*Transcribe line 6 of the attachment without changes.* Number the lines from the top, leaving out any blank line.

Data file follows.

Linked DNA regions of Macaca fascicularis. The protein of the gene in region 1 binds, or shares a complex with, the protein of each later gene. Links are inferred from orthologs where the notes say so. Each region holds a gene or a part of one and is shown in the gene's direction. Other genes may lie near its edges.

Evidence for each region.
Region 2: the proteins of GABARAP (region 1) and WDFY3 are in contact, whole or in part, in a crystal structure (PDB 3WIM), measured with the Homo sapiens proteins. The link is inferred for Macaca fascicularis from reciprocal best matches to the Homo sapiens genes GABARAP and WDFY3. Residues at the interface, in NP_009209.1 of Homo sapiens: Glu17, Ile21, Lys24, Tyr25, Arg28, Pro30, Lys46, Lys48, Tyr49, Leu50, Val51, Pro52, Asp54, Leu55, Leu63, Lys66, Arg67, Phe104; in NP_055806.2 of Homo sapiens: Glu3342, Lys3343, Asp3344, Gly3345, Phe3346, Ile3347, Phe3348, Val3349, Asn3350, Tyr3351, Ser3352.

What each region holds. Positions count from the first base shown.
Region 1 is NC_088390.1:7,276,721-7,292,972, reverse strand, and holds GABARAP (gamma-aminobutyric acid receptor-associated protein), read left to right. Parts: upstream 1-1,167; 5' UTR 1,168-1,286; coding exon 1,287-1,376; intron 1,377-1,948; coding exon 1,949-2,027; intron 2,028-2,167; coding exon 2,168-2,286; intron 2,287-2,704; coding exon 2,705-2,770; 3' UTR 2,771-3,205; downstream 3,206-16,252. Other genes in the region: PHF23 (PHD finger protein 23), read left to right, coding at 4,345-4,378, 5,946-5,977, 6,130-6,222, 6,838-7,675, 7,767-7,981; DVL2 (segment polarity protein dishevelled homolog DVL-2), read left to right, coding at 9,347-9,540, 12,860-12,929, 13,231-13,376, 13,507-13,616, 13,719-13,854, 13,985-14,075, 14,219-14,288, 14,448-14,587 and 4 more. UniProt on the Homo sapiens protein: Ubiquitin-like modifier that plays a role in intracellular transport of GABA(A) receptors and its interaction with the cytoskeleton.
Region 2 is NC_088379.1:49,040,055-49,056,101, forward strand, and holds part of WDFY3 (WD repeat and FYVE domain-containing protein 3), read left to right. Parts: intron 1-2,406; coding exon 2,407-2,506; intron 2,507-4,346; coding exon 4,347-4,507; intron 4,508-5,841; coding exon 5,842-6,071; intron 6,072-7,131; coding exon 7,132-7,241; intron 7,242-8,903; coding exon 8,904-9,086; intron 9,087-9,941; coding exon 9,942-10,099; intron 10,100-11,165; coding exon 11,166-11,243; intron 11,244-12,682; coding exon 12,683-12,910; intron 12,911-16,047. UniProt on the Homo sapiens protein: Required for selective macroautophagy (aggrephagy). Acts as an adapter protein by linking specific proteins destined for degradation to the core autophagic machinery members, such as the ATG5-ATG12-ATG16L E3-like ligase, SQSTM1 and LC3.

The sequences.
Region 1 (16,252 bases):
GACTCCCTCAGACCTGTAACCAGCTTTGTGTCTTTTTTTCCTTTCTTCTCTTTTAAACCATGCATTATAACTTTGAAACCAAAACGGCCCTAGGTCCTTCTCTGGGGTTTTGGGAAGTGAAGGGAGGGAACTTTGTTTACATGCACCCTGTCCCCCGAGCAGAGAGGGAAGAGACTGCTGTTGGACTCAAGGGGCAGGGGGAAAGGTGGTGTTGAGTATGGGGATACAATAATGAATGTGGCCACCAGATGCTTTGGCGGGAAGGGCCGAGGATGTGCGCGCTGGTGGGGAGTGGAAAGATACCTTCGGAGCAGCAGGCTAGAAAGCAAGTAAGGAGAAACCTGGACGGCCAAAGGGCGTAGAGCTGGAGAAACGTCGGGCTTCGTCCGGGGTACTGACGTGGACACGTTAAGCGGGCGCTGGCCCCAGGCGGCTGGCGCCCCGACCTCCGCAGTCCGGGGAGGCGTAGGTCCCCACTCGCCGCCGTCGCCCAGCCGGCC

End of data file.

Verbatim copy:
Region 2 is NC_088379.1:49,040,055-49,056,101, forward strand, and holds part of WDFY3 (WD repeat and FYVE domain-containing protein 3), read left to right. Parts: intron 1-2,406; coding exon 2,407-2,506; intron 2,507-4,346; coding exon 4,347-4,507; intron 4,508-5,841; coding exon 5,842-6,071; intron 6,072-7,131; coding exon 7,132-7,241; intron 7,242-8,903; coding exon 8,904-9,086; intron 9,087-9,941; coding exon 9,942-10,099; intron 10,100-11,165; coding exon 11,166-11,243; intron 11,244-12,682; coding exon 12,683-12,910; intron 12,911-16,047. UniProt on the Homo sapiens protein: Required for selective macroautophagy (aggrephagy). Acts as an adapter protein by linking specific proteins destined for degradation to the core autophagic machinery members, such as the ATG5-ATG12-ATG16L E3-like ligase, SQSTM1 and LC3.